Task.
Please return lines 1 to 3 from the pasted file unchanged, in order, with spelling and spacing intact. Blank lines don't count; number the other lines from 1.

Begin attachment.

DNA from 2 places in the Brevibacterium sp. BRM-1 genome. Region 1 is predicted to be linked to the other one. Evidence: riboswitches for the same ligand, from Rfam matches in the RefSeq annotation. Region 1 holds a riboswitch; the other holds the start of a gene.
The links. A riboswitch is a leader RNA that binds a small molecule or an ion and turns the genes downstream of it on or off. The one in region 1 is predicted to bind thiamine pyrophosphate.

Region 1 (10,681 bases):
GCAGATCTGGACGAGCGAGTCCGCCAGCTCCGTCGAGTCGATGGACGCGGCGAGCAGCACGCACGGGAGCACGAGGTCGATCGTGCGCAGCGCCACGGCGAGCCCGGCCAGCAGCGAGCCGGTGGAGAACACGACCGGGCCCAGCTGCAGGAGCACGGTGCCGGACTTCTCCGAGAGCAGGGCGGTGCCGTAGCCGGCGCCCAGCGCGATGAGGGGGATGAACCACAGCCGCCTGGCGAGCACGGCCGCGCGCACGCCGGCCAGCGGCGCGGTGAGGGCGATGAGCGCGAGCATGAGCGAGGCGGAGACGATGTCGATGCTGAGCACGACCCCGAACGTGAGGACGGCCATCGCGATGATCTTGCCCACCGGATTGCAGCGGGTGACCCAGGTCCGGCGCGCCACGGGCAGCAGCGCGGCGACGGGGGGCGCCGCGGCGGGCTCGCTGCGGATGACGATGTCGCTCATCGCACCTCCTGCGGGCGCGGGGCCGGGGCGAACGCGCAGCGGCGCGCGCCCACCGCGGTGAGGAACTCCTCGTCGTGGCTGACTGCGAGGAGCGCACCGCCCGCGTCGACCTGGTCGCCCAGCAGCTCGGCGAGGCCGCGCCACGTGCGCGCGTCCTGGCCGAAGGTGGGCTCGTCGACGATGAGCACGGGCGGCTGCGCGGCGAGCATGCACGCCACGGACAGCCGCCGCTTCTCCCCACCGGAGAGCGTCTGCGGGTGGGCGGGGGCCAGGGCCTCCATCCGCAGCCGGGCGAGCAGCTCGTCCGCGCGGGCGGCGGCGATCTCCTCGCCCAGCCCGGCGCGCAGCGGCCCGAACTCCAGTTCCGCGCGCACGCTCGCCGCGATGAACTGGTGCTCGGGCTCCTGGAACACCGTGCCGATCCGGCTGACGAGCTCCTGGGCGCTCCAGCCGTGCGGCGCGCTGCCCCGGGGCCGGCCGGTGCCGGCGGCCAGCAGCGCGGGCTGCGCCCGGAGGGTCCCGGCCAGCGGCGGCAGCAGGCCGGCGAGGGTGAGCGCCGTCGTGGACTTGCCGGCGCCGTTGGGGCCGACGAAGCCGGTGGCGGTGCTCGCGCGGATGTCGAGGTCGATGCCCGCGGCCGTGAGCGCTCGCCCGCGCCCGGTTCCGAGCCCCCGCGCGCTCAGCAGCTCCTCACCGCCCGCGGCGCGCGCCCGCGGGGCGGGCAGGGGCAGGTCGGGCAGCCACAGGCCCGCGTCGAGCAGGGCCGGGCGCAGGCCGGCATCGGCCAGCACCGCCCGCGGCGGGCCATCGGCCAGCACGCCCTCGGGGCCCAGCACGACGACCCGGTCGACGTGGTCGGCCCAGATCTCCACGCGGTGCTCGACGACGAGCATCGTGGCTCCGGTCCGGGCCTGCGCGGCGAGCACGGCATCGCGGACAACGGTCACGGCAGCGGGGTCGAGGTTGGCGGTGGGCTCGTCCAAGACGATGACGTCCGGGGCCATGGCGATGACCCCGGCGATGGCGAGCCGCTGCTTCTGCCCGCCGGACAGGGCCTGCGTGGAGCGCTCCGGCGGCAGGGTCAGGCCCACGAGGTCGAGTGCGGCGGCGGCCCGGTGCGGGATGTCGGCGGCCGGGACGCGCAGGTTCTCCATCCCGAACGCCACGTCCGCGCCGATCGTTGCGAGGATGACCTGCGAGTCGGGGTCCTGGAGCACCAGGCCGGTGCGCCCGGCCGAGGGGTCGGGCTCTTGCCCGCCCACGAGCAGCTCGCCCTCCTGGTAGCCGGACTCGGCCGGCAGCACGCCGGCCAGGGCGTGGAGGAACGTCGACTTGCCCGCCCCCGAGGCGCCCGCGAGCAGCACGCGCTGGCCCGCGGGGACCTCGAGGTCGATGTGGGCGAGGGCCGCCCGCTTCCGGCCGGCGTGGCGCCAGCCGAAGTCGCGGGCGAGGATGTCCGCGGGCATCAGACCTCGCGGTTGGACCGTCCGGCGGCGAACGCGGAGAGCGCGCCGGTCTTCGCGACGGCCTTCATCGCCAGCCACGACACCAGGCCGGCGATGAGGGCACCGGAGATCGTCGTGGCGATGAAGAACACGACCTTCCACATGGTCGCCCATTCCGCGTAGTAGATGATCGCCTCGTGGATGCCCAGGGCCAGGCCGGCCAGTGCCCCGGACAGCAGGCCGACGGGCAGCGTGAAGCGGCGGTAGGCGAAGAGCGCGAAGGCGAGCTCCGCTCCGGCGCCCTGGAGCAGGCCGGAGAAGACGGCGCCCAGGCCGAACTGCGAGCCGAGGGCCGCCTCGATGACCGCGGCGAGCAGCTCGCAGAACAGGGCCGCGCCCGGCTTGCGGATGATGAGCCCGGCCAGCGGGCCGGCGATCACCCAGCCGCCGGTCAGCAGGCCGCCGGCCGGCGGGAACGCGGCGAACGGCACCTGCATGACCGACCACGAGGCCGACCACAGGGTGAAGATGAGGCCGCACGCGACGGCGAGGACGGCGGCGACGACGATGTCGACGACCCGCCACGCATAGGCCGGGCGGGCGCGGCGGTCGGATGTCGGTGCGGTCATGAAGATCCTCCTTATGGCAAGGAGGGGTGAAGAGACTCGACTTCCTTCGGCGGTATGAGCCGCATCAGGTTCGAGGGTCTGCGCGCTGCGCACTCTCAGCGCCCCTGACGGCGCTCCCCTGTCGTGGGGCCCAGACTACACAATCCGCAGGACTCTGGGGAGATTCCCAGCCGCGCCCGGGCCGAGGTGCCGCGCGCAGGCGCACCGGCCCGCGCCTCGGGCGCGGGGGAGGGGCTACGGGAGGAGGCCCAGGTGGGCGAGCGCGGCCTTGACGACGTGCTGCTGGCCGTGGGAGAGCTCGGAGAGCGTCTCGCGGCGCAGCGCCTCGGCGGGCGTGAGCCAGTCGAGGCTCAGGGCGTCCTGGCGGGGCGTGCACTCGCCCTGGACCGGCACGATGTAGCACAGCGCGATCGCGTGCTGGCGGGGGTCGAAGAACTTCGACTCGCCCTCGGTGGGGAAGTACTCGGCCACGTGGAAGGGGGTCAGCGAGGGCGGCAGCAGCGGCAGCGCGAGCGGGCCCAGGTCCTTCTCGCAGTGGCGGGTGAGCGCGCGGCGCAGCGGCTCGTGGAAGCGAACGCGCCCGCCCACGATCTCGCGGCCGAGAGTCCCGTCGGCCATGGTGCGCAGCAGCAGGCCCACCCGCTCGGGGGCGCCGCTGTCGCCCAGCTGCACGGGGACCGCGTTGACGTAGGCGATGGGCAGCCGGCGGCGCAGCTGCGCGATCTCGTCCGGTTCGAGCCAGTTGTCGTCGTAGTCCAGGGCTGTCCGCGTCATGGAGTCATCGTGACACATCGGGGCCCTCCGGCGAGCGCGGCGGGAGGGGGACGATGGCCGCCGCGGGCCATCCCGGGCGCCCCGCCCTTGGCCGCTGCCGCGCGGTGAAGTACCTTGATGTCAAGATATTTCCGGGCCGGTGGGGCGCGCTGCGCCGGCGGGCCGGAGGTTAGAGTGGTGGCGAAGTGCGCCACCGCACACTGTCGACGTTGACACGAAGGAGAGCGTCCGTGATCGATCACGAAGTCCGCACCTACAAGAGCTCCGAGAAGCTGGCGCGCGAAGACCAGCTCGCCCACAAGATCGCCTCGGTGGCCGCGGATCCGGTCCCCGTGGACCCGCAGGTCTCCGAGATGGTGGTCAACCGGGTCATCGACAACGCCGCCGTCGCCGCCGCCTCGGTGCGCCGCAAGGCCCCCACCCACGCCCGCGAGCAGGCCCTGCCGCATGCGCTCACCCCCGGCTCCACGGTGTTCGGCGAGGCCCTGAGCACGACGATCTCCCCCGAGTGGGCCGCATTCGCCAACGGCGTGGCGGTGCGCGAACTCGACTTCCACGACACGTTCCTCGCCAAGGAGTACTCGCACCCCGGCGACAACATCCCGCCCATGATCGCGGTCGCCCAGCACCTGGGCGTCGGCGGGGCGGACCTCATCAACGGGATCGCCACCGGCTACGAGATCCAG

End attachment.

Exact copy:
DNA from 2 places in the Brevibacterium sp. BRM-1 genome. Region 1 is predicted to be linked to the other one. Evidence: riboswitches for the same ligand, from Rfam matches in the RefSeq annotation. Region 1 holds a riboswitch; the other holds the start of a gene.
The links. A riboswitch is a leader RNA that binds a small molecule or an ion and turns the genes downstream of it on or off. The one in region 1 is predicted to bind thiamine pyrophosphate.

Region 1 (10,681 bases):